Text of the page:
Posts Tagged ‘John Waters’

Blank City

Posted 02 May 2011 — by Ezra Stead
Category Film Reviews, Movies I Got

By Ezra Stead

Blank City, USA, 2010

Directed by Celine Danhier

Blank City is a lively, well-made documentary of a bygone era.

Celine Danhier’s documentary Blank City is an invigorating love letter to a bygone era, a time when guerrilla filmmakers ran wild in the streets, freely shooting their cinematic visions without the hindrance of Hollywood extravagances like permits, budgets and stars. It is the kind of film that inspires not only nostalgia, but also a forward-thinking desire to follow in the footsteps of its many sometimes deranged but always passionate and interesting subjects. It is a lively documentary, one that celebrates life and manages to revel in nostalgia without ever getting sappy about it.

Blank City follows the rise and eventual fall (or, at least, evolution) of the so-called “No Wave” independent filmmaking scene of New York City in the late 1970s and beyond. A few of the renegades seen in the film went on to become famous and successful – perhaps the biggest names interviewed for the film are John Waters, Jim Jarmusch and Steve Buscemi (Vincent Gallo is also seen in archival footage) – while others remain noteworthy cult figures, highly respected in some circles, but far on the fringes of mainstream renown – Lydia Lunch, Richard Kern, John Lurie. Many of the rest faded completely into obscurity, but the legacy of their approach to filmmaking can be seen in some of today’s indie cult success stories made on extraordinarily low-budgets; the DIY approach advocated by this film’s subjects can easily be seen in the making of films like Robert Rodriguez’s El Mariachi (1992), Kevin Smith’s Clerks (1994), and Daniel Myrick and Eduardo Sanchez’s The Blair Witch Project (1999), to name just a few. Read More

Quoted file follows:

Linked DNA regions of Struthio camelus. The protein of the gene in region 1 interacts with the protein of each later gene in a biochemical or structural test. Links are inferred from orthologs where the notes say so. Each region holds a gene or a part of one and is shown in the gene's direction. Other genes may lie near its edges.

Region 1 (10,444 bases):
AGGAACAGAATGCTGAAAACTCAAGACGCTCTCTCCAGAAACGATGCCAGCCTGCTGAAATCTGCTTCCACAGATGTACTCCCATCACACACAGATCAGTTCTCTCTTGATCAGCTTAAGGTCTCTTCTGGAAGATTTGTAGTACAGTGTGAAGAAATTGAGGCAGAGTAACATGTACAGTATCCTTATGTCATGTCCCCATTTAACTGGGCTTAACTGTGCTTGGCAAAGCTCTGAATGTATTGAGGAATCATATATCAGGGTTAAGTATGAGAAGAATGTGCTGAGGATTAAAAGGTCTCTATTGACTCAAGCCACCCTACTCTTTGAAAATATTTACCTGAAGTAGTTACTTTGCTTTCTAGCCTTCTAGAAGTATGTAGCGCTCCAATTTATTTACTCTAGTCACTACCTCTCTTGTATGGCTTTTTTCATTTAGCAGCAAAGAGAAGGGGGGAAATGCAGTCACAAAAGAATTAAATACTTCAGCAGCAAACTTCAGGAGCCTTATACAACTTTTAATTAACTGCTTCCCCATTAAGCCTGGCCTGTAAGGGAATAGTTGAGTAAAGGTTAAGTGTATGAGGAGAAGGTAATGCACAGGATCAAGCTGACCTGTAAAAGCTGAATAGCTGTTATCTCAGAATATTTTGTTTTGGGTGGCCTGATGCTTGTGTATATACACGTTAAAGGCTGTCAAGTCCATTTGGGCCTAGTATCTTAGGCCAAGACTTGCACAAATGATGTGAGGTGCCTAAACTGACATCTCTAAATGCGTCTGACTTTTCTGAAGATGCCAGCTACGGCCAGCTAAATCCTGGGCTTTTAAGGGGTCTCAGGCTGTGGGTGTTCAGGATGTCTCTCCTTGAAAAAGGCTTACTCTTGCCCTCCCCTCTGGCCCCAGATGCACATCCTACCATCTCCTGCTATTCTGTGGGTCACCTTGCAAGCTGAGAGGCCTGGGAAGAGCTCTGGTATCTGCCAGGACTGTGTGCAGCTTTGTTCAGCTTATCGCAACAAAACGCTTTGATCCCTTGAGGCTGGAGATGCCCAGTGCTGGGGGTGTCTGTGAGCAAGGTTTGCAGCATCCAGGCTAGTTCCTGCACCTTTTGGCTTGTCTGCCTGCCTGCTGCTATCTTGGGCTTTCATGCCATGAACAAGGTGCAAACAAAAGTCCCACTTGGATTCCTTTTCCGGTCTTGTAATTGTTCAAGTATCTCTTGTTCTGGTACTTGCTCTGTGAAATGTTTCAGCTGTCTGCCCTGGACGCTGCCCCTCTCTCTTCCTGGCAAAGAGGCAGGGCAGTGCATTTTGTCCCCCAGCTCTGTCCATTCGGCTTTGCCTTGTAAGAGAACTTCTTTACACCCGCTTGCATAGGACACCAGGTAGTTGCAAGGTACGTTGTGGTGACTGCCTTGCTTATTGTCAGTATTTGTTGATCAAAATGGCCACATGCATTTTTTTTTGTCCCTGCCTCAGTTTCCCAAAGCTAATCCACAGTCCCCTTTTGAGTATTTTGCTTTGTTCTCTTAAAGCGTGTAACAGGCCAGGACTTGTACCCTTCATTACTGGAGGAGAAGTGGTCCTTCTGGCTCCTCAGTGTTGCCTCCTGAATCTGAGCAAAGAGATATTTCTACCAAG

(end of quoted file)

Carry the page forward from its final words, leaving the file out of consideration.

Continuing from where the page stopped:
Kaboom

Posted 07 Feb 2011 — by Ezra Stead
Category Film Reviews, Most Confusing Films of All time, Movies I Didn't Get

By Ezra Stead

Kaboom, USA / France, 2010

Written and Directed by Gregg Araki

Kaboom is a weak effort compared to Araki's previous work.

Gregg Araki’s latest feature is supposedly a return to his roots, a manic, campy dark comedy in the vein of his earliest works, such as The Doom Generation (1995) and Nowhere (1997). I have seen neither of those films and can only compare the new one, Kaboom, to Araki’s last two features, the beautifully sad Mysterious Skin (2004) and the underrated stoner comedy Smiley Face (2007). I am rather unhappy to report that Kaboom is nowhere near as great a film as Mysterious Skin and, to me at least, nowhere near as fun as Smiley Face.

Kaboom is the loose, wildly unrestrained story of Smith (Thomas Dekker), an ambi-sexual college freshman who has an unrequited crush on his mindless surfer roommate, Thor (Chris Zylka); meanwhile, Smith’s best friend Stella (Haley Bennett), who he describes as a “vag-etarian,” has the opposite problem with her latest girlfriend, the clingy and apparently supernatural Lorelei (Roxane Mesquida). Smith eventually hooks up with London (Juno Temple), a free-spirited sexual adventurer who picks him up in the bathroom of a house party and is easily the most interesting and charismatic character in the film. Smith also wants to get something going with Oliver (Brennan Mejia), who mysteriously leaves what amounts to a dating service video on Smith’s personal computer in order to intrigue him. Read More